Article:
Established in 1988, the Center for the Study of Adolescence is an independent non-partisan, nonprofit organization. The purpose of the centre is to advocate and implement policies and programs that enable young people to exercise choice, access to services and participate fully in activities that promote their health and well-being.


Centre For African Family Studies (cafs) Kenya



Consortium For Advanced Research Training In Africa - (carta)

    The Consortium for Advanced Research Training in Africa (CARTA) is a South-South partnership with South-North collaboration. CARTA is jointly-led by the African Population and Health Research Center (APHRC), Kenya and the University of the Witwatersrand (Wits) ,South Africa. It consists of nine African universities, four African research institutes and seven northern academic institutions.

    CARTA has two primary objectives, namely: to strengthen research infrastructure and management capacity at African universities, and to support doctoral training through a model collaborative PhD program in population and public health. The objectives are designed to realize CARTA’s ultimate goal of building local research capacity to understand the determinants of health in Africa and develop effective interventions to improve health systems and outcomes.



Courtesy Call By Acting Unfpa Country Representative


Link: unfpa

Division Of Reproductive Health



The Division of Reproductive Health (DRH) of the Ministry of Public Health and Sanitation (MOPHS), in collaboration with governmental and nongovernmental partners, strives to ensure that reproductive health programmes are managed effectively and that high-quality reproductive health services, information and counseling are available to all Kenyans.



InterMedia is joining forces with the Population Studies and Research Institute (PSRI) of the University of Nairobi to further explore financial inclusion amongst poor populations in the region and contribute to building the capacity of research infrastructure in East Africa.

Dr. Ana Mirzoyants-McKnight, left, with new intern Loice Cherwon (immediate right of banner) and the Director of PSRI, Prof. Lawrence Ikamari.

InterMedia and the University of Nairobi signed a joint memorandum of understanding (MOU) at the University of Nairobi’s Vice Chancellor’s office on March 28.

Through this partnership, PSRI students will have the opportunity to intern with InterMedia’s Nairobi office, do hands-on field research and learn from some of InterMedia’s top experts. PSRI students will be working on the Financial Inclusion Tracker Survey (FITS) project.  Funded through the Bill & Melinda Gates Foundation, FITS fills knowledge gaps about trends in and social impact of mobile money in the developing world, looking at Uganda, Pakistan and Tanzania.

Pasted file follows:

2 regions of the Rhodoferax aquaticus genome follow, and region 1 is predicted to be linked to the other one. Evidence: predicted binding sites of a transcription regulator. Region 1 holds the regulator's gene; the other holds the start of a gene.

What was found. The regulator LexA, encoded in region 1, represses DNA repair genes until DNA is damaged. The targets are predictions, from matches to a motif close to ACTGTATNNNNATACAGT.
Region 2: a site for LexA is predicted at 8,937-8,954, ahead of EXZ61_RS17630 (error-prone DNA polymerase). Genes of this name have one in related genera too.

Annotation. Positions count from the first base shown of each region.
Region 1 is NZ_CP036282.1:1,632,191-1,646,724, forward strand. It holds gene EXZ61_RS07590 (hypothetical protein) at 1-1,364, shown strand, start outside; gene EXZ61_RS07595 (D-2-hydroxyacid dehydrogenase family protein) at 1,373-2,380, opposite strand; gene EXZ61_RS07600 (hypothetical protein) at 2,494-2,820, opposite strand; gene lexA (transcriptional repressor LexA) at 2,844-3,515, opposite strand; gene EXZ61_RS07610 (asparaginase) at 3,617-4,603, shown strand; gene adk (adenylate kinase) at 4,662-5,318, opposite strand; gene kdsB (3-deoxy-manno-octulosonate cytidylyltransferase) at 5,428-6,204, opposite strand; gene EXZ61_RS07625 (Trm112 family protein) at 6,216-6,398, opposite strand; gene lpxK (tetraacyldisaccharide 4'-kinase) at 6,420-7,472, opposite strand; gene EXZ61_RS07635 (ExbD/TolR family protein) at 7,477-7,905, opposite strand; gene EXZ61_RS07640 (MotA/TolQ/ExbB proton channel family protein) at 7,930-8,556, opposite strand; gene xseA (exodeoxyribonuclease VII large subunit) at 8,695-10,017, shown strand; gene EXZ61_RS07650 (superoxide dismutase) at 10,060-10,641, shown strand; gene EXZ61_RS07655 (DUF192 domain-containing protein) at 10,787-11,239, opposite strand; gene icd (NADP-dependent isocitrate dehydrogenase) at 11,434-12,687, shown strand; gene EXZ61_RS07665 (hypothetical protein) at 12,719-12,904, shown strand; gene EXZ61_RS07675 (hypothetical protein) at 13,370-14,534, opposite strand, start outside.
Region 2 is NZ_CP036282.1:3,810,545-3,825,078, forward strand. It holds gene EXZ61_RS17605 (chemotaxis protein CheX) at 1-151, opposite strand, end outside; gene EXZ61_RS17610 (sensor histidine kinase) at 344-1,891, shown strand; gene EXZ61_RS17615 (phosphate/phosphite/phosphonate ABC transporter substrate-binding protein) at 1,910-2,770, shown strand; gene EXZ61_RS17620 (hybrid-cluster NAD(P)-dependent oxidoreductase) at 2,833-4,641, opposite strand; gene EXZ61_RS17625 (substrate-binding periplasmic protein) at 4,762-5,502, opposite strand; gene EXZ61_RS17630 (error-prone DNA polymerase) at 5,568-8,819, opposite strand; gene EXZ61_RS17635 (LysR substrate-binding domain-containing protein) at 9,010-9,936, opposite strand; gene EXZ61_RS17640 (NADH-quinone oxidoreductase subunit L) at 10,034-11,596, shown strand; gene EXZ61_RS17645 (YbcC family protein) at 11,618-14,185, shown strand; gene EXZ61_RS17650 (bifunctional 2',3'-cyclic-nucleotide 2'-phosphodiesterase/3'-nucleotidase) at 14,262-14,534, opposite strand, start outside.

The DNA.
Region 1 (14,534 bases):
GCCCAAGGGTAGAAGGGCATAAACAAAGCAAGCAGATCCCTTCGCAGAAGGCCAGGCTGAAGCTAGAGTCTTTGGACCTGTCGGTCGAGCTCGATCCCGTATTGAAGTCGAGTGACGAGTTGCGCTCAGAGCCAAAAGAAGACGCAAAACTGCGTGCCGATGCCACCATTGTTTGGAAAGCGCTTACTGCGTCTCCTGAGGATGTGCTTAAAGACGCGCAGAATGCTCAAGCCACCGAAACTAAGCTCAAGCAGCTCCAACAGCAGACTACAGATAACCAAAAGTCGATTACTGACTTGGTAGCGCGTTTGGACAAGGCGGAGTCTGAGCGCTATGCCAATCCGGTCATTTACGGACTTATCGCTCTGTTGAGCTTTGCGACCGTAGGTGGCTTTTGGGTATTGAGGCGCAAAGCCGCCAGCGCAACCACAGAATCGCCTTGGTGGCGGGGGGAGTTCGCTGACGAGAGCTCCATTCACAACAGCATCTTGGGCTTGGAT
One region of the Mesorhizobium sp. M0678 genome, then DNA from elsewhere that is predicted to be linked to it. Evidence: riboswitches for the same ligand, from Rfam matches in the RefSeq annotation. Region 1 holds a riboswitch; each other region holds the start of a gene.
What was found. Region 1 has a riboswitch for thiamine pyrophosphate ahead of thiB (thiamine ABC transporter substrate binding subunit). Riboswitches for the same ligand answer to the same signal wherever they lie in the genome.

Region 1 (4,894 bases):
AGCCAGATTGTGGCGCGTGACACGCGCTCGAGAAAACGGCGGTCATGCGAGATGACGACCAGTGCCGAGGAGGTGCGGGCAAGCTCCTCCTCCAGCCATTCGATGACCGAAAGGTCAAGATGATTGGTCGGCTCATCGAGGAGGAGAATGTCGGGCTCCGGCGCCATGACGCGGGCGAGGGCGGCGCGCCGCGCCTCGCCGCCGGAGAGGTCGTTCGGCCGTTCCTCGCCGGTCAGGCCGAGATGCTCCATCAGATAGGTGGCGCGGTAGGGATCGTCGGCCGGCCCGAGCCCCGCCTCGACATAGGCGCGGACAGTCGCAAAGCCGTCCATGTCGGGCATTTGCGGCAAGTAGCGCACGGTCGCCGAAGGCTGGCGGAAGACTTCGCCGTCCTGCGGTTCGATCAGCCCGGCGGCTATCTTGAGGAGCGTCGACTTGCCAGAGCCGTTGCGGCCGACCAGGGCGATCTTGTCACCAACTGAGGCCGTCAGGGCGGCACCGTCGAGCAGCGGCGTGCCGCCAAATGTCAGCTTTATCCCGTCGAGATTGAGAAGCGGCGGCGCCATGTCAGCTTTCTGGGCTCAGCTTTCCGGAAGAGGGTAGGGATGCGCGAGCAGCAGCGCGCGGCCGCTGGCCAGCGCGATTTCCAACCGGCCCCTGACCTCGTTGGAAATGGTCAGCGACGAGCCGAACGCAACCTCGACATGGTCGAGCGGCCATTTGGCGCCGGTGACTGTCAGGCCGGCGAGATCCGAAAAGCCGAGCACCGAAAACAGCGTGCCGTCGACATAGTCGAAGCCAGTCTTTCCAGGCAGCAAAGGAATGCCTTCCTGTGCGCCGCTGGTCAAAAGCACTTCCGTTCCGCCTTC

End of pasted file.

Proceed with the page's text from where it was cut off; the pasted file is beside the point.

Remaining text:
After Safaricom’s launch of M-PESA in Kenya half a decade ago,  mobile money gained prominence as a safe, convenient and affordable way to manage money, especially for people at the bottom of the pyramid. Today, mobile money services are available in some 70 countries. But there is still much to learn about how to successfully expand access and use, especially to the most poor and vulnerable.

“It is a chance for students to take what they have learned from PSRI and apply it to real-life situations in the fast-developing field of mobile money,” said Dr. Ana Mirzoyants-McKnight, FITS Project Director and the Head of InterMedia-Africa office.

“InterMedia brings a strong history of research in digital finance, health issues, audience research and impact evaluation across the African continent.” continued Dr. Mirzoyants-McKnight.  “This partnership allows us to execute a broader research agenda, and harness expertise from one of the top research institutions in the region.  It is an opportunity for students to learn, and for InterMedia to help shape the next generation of researchers.”

“This partnership will enhance our capacity and participation in impact evaluation and will provide our students with opportunities to gain practical experience in a wide variety of contexts,” said Prof. Lawrence Ikamari, PSRI Director.

Link: InterMedia, University of Nairobi Join Forces to Study Financial Inclusion

Kenya National Bureau Of Statistics (knbs)

   The Kenya National Bureau of Statistics (KNBS) was established by the Statistics Act of 2006 to replace CBS. The Act establishes KNBS as a Semi-Autonomous Government Agency incorporated under the Ministry of State for Planning, National Development and Vision 2030. Its core mandate is collection, compilation, analysis, publication and dissemination of statistical information for public use, with an additional role of coordinating, monitoring and supervising the National Statistical System (NSS).

   The Bureau maintains the National Sampling Survey and Evaluation Programme (NASSEP), which provides the framework for designing household surveys to generate different forms of household based data. It maintains a Master File of all establishments in the country. The Master File provides a framework of collecting establishment based data.

    KNBS has an elaborate infrastructure for data collection, which includes District Statistical Officers and trained enumerators in every district. The Bureau is also the custodian of all government statistical information, and for this it maintains a database of all national surveys including National Population and Housing Censuses.